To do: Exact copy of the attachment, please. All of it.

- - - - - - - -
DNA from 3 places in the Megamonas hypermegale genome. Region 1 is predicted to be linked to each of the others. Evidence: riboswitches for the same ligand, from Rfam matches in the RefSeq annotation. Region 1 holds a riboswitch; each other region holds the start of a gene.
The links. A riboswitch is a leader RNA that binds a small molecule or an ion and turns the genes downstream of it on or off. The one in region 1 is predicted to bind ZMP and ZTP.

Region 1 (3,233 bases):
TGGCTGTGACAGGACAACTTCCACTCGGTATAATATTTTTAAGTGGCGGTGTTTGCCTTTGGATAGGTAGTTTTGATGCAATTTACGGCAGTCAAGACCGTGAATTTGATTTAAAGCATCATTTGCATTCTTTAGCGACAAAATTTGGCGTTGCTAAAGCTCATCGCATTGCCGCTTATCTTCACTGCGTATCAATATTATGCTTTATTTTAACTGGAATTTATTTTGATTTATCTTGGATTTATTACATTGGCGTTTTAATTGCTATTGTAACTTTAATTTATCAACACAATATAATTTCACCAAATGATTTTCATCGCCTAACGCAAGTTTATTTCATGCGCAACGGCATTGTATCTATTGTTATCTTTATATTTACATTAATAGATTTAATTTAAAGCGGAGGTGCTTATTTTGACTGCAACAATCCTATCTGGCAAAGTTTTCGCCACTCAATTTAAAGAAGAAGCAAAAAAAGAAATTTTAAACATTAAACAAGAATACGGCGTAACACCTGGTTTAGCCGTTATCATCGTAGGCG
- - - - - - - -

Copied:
DNA from 3 places in the Megamonas hypermegale genome. Region 1 is predicted to be linked to each of the others. Evidence: riboswitches for the same ligand, from Rfam matches in the RefSeq annotation. Region 1 holds a riboswitch; each other region holds the start of a gene.
The links. A riboswitch is a leader RNA that binds a small molecule or an ion and turns the genes downstream of it on or off. The one in region 1 is predicted to bind ZMP and ZTP.

Region 1 (3,233 bases):
TGGCTGTGACAGGACAACTTCCACTCGGTATAATATTTTTAAGTGGCGGTGTTTGCCTTTGGATAGGTAGTTTTGATGCAATTTACGGCAGTCAAGACCGTGAATTTGATTTAAAGCATCATTTGCATTCTTTAGCGACAAAATTTGGCGTTGCTAAAGCTCATCGCATTGCCGCTTATCTTCACTGCGTATCAATATTATGCTTTATTTTAACTGGAATTTATTTTGATTTATCTTGGATTTATTACATTGGCGTTTTAATTGCTATTGTAACTTTAATTTATCAACACAATATAATTTCACCAAATGATTTTCATCGCCTAACGCAAGTTTATTTCATGCGCAACGGCATTGTATCTATTGTTATCTTTATATTTACATTAATAGATTTAATTTAAAGCGGAGGTGCTTATTTTGACTGCAACAATCCTATCTGGCAAAGTTTTCGCCACTCAATTTAAAGAAGAAGCAAAAAAAGAAATTTTAAACATTAAACAAGAATACGGCGTAACACCTGGTTTAGCCGTTATCATCGTAGGCG